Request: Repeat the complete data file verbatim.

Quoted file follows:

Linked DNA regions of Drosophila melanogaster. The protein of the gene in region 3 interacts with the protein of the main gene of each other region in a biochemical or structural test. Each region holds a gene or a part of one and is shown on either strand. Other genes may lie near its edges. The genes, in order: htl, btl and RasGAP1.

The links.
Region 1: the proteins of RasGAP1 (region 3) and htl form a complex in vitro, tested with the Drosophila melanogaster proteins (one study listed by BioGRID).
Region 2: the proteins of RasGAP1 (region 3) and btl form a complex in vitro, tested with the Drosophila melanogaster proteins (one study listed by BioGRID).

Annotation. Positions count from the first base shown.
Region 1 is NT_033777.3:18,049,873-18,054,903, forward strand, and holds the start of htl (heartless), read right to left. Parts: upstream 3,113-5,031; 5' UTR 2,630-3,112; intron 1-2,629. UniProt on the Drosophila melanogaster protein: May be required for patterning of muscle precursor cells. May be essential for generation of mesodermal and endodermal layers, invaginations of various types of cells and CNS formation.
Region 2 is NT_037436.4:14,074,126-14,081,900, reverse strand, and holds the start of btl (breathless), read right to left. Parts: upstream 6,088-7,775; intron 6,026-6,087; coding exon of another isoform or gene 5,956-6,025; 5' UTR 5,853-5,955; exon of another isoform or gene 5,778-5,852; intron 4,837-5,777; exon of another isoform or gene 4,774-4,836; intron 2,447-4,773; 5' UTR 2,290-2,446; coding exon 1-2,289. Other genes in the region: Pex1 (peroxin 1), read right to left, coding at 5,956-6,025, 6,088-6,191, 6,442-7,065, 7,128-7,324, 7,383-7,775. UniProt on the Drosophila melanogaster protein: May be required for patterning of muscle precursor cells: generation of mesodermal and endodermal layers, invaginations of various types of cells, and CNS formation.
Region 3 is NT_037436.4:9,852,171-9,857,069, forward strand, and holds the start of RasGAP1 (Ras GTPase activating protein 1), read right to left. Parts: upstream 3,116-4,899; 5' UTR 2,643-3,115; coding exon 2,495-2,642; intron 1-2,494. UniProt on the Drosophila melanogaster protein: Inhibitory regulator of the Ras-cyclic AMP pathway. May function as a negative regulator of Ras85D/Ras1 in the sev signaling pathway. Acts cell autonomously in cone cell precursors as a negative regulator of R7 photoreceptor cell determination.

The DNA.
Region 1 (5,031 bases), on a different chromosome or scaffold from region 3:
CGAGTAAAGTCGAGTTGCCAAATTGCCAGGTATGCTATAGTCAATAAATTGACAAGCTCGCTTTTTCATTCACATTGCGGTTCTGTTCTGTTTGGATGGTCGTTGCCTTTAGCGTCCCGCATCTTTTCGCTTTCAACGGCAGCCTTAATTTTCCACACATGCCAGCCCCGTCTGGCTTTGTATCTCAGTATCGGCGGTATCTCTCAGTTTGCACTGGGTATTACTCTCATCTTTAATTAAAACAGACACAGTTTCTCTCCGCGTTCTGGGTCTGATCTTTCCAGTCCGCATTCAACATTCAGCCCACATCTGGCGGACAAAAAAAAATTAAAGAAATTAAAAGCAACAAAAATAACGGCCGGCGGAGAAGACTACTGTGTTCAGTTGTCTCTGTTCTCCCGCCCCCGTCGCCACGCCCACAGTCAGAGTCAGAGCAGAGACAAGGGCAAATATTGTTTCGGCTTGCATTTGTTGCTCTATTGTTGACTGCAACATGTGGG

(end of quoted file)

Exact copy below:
Linked DNA regions of Drosophila melanogaster. The protein of the gene in region 3 interacts with the protein of the main gene of each other region in a biochemical or structural test. Each region holds a gene or a part of one and is shown on either strand. Other genes may lie near its edges. The genes, in order: htl, btl and RasGAP1.

The links.
Region 1: the proteins of RasGAP1 (region 3) and htl form a complex in vitro, tested with the Drosophila melanogaster proteins (one study listed by BioGRID).
Region 2: the proteins of RasGAP1 (region 3) and btl form a complex in vitro, tested with the Drosophila melanogaster proteins (one study listed by BioGRID).

Annotation. Positions count from the first base shown.
Region 1 is NT_033777.3:18,049,873-18,054,903, forward strand, and holds the start of htl (heartless), read right to left. Parts: upstream 3,113-5,031; 5' UTR 2,630-3,112; intron 1-2,629. UniProt on the Drosophila melanogaster protein: May be required for patterning of muscle precursor cells. May be essential for generation of mesodermal and endodermal layers, invaginations of various types of cells and CNS formation.
Region 2 is NT_037436.4:14,074,126-14,081,900, reverse strand, and holds the start of btl (breathless), read right to left. Parts: upstream 6,088-7,775; intron 6,026-6,087; coding exon of another isoform or gene 5,956-6,025; 5' UTR 5,853-5,955; exon of another isoform or gene 5,778-5,852; intron 4,837-5,777; exon of another isoform or gene 4,774-4,836; intron 2,447-4,773; 5' UTR 2,290-2,446; coding exon 1-2,289. Other genes in the region: Pex1 (peroxin 1), read right to left, coding at 5,956-6,025, 6,088-6,191, 6,442-7,065, 7,128-7,324, 7,383-7,775. UniProt on the Drosophila melanogaster protein: May be required for patterning of muscle precursor cells: generation of mesodermal and endodermal layers, invaginations of various types of cells, and CNS formation.
Region 3 is NT_037436.4:9,852,171-9,857,069, forward strand, and holds the start of RasGAP1 (Ras GTPase activating protein 1), read right to left. Parts: upstream 3,116-4,899; 5' UTR 2,643-3,115; coding exon 2,495-2,642; intron 1-2,494. UniProt on the Drosophila melanogaster protein: Inhibitory regulator of the Ras-cyclic AMP pathway. May function as a negative regulator of Ras85D/Ras1 in the sev signaling pathway. Acts cell autonomously in cone cell precursors as a negative regulator of R7 photoreceptor cell determination.

The DNA.
Region 1 (5,031 bases), on a different chromosome or scaffold from region 3:
CGAGTAAAGTCGAGTTGCCAAATTGCCAGGTATGCTATAGTCAATAAATTGACAAGCTCGCTTTTTCATTCACATTGCGGTTCTGTTCTGTTTGGATGGTCGTTGCCTTTAGCGTCCCGCATCTTTTCGCTTTCAACGGCAGCCTTAATTTTCCACACATGCCAGCCCCGTCTGGCTTTGTATCTCAGTATCGGCGGTATCTCTCAGTTTGCACTGGGTATTACTCTCATCTTTAATTAAAACAGACACAGTTTCTCTCCGCGTTCTGGGTCTGATCTTTCCAGTCCGCATTCAACATTCAGCCCACATCTGGCGGACAAAAAAAAATTAAAGAAATTAAAAGCAACAAAAATAACGGCCGGCGGAGAAGACTACTGTGTTCAGTTGTCTCTGTTCTCCCGCCCCCGTCGCCACGCCCACAGTCAGAGTCAGAGCAGAGACAAGGGCAAATATTGTTTCGGCTTGCATTTGTTGCTCTATTGTTGACTGCAACATGTGGG